Home-sharing platform Airbnb has received a warm welcome in South Florida, home to nearly half of the entire state’s offerings, according to data Airbnb released Wednesday.
Citing heavy interest in Florida metrics Wednesday, Airbnb released a breakdown of its performance in the Sunshine State for the first time. The data is the most in-depth set of metrics the platform has released on any state.
Of the 16,100 Floridians who shared their homes, or a room in their homes, via the site in 2015, about 49 percent — or 7,910 — were based in the Miami and Fort Lauderdale area. South Florida hosts also made more money: an average of $8,740 last year, higher than the state average of $7,200.
More than half of Florida visitors who stayed in an Airbnb in 2015 overnighted in Miami or Fort Lauderdale — 408,800 out of 754,000 total Florida visitors.
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“This data demonstrates the ways home-sharing is creating economic opportunity for thousands of Floridians, while also bringing more people to the Sunshine State to support our largest industry: tourism,” said Michael O’Neil, Airbnb’s regional head of public policy, in a statement.
$8,740 Average amount a Miami or Fort Lauderdale Airbnb host made from selling a unit on the platform in 2015
While only responsible for hosting a tiny fraction of Florida’s visitors — less than 1 percent of the state’s more than 105 million overnight visitors in 2015 — Airbnb has come under scrutiny from hotel groups in recent months, who say the platform isn’t regulated and taxed the in the same way as other lodgings. Opponents argue that while Airbnb acts like a transient rental, it does not pay the same taxes as hotels. Those revenues are used to market the state’s tourism industry.
“The true measure of how we are doing in our business is from an occupied hotel, from which is where you collect your tax from,” said Stuart Blumberg, former head of the Greater Miami and the Beach Hotel Association. “You’ve got a company that’s got people signing up ... that doesn’t pay a bed tax.”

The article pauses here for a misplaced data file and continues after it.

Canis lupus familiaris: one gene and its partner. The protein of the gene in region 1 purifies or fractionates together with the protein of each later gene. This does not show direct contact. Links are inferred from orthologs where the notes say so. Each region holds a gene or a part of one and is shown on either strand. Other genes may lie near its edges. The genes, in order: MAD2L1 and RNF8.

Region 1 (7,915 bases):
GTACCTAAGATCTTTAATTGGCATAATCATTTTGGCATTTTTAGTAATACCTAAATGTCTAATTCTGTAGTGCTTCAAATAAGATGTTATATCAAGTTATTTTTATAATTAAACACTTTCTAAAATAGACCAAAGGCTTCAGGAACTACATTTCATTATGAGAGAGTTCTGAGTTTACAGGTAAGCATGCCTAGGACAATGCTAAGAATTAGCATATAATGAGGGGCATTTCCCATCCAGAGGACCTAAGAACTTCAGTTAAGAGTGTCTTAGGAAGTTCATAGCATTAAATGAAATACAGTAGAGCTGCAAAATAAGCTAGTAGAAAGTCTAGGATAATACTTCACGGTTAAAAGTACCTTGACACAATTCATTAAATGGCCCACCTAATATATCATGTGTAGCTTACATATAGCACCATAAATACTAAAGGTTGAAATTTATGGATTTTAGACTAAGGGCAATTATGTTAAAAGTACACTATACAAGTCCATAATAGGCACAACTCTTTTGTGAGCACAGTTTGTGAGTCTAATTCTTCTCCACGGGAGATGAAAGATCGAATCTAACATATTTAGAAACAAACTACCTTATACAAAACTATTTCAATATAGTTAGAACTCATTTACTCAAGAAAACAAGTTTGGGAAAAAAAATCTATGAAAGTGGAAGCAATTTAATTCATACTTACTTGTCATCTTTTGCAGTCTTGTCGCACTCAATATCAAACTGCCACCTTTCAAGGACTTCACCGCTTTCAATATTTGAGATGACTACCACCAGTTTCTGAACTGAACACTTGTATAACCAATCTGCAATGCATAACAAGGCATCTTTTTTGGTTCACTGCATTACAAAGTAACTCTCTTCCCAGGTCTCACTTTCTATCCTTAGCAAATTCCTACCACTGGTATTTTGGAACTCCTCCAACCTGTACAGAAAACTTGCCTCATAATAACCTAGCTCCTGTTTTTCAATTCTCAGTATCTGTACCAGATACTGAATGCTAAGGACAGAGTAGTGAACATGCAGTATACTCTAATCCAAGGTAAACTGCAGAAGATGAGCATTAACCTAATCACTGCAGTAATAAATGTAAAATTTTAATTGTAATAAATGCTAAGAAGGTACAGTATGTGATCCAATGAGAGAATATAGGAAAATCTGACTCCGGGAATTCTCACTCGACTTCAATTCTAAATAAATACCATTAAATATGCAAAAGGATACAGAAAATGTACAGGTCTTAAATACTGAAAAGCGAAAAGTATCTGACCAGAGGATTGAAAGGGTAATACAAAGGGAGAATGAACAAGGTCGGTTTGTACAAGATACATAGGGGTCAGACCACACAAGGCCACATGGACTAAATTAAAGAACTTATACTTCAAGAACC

In Florida, Airbnb collects and remits the statewide transient rental tax and sales tax, as well as county-level tourist taxes in 27 counties — excluding Miami-Dade and Broward counties. Miami-Dade County Mayor Carlos Gimenez’s office said Airbnb has submitted a proposal for the collection of the county bed tax. The county will “more than likely” be counter proposing, said Gimenez’s communications chief Michael Hernández.
Settling the tax issue is the county’s priority, Hernández said. The next step would be regulating hosts who offer their properties for rental.
In Miami Beach, regulatory issues have caused safety, cleanliness and zoning concerns from residents who have complained that neighbors rent out their properties despite living in areas where short-term rentals are prohibited.
Unit hosts are well aware what they are doing is illegal.
Andrea Levinson, member of the board of directors of the Bridgewater Tower condominium in North Bay Village
Miami Beach bans the practice in all single-family homes and allows it in multi-family buildings only in specified areas. Fort Lauderdale limits the number of guests. Key West recently cracked down on home-sharing, requiring licenses for rentals lasting less than 30 days.
Andrea Levinson, who sits on the board of directors of the Bridgewater Tower condominium in North Bay Village, said illegal Airbnb rentals have created a “nightmarish” situation for legal unit owners and renters.
“Unit hosts are well aware what they are doing is illegal when they pass off the unit keys and garage fobs in third party locations or instruct the Airbnb guests to avoid passing through our lobby security since ‘the concierge is so busy.’” Levinson said in an email in late May in response to a previous Miami Herald article on Airbnb. “Illegal guests that we catch are barred from building entry and escorted off the property, vacation rental dollars paid in advance now lost.”
In May, a report by the American Hotel & Lodging Association claimed that the proportion of hosts who are using the platform as a commercial business is increasing. At the time, Airbnb said the data was flawed because it reflected properties that are listed as “available” on the site when in reality they are not. Availability is confirmed by the host when someone attempts to book a lodging.
The new data released Wednesday gives more insight into how hosts are using the platform.
In Florida, the average host rented his or her space for 41 days. In Miami and Fort Lauderdale, the average rental time was among the highest in the state, at 45 days. And, while statewide Airbnb has grown exponentially, at an average of 149 percent in 2015, growth seems to be leveling out in Miami and Fort Lauderdale, where the platform has been more popular, increasing by 120 percent in that same year. That the was lowest increase in the state.
This data demonstrates the ways home-sharing is creating economic opportunity for thousands of Floridians, while also bringing more people to the Sunshine State to support our largest industry: tourism.
Michael O’Neil, Airbnb’s regional head of public policy
Locals who support the platform’s growth cite its similarities with sharing-economy cousin Uber, which earlier this year reached an agreement with the county over regulations. went to bat with the county over regulations.
“Seems to me the more options for lodging, the better,” said David Auslander of Miami, a member of the Miami Herald / WLRN Public Insight Network. “In the way Uber will finally force modernization of our clownish taxi cabs, Airbnb will raise the level of hotels.”